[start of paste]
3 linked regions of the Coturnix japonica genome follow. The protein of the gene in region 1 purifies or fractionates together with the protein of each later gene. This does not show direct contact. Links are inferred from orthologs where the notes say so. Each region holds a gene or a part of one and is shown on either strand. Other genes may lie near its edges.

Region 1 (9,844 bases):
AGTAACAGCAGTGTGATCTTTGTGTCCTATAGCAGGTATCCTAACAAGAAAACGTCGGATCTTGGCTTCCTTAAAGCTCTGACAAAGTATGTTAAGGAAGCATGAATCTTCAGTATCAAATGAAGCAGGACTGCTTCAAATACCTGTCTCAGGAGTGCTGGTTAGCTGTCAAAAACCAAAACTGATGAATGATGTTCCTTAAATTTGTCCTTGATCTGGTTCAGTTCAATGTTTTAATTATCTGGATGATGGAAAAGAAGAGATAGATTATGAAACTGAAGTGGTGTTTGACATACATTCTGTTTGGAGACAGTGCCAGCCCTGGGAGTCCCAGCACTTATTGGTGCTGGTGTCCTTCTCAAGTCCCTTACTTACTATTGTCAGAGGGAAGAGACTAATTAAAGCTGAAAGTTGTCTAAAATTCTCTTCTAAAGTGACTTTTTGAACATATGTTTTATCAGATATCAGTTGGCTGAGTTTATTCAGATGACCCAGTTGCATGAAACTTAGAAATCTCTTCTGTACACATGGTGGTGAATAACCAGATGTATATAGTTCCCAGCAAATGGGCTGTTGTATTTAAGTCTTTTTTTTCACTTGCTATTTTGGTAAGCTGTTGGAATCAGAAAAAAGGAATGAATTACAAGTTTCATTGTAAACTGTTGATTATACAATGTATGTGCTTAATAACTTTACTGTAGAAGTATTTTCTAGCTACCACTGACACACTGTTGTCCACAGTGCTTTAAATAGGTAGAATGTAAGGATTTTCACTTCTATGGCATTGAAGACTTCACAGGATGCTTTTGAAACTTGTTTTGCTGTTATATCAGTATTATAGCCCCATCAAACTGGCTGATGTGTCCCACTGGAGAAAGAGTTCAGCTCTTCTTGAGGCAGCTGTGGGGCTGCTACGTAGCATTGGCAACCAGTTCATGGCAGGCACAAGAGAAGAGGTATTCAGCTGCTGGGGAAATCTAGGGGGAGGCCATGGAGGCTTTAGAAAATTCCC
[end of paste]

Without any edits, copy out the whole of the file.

3 linked regions of the Coturnix japonica genome follow. The protein of the gene in region 1 purifies or fractionates together with the protein of each later gene. This does not show direct contact. Links are inferred from orthologs where the notes say so. Each region holds a gene or a part of one and is shown on either strand. Other genes may lie near its edges.

Region 1 (9,844 bases):
AGTAACAGCAGTGTGATCTTTGTGTCCTATAGCAGGTATCCTAACAAGAAAACGTCGGATCTTGGCTTCCTTAAAGCTCTGACAAAGTATGTTAAGGAAGCATGAATCTTCAGTATCAAATGAAGCAGGACTGCTTCAAATACCTGTCTCAGGAGTGCTGGTTAGCTGTCAAAAACCAAAACTGATGAATGATGTTCCTTAAATTTGTCCTTGATCTGGTTCAGTTCAATGTTTTAATTATCTGGATGATGGAAAAGAAGAGATAGATTATGAAACTGAAGTGGTGTTTGACATACATTCTGTTTGGAGACAGTGCCAGCCCTGGGAGTCCCAGCACTTATTGGTGCTGGTGTCCTTCTCAAGTCCCTTACTTACTATTGTCAGAGGGAAGAGACTAATTAAAGCTGAAAGTTGTCTAAAATTCTCTTCTAAAGTGACTTTTTGAACATATGTTTTATCAGATATCAGTTGGCTGAGTTTATTCAGATGACCCAGTTGCATGAAACTTAGAAATCTCTTCTGTACACATGGTGGTGAATAACCAGATGTATATAGTTCCCAGCAAATGGGCTGTTGTATTTAAGTCTTTTTTTTCACTTGCTATTTTGGTAAGCTGTTGGAATCAGAAAAAAGGAATGAATTACAAGTTTCATTGTAAACTGTTGATTATACAATGTATGTGCTTAATAACTTTACTGTAGAAGTATTTTCTAGCTACCACTGACACACTGTTGTCCACAGTGCTTTAAATAGGTAGAATGTAAGGATTTTCACTTCTATGGCATTGAAGACTTCACAGGATGCTTTTGAAACTTGTTTTGCTGTTATATCAGTATTATAGCCCCATCAAACTGGCTGATGTGTCCCACTGGAGAAAGAGTTCAGCTCTTCTTGAGGCAGCTGTGGGGCTGCTACGTAGCATTGGCAACCAGTTCATGGCAGGCACAAGAGAAGAGGTATTCAGCTGCTGGGGAAATCTAGGGGGAGGCCATGGAGGCTTTAGAAAATTCCC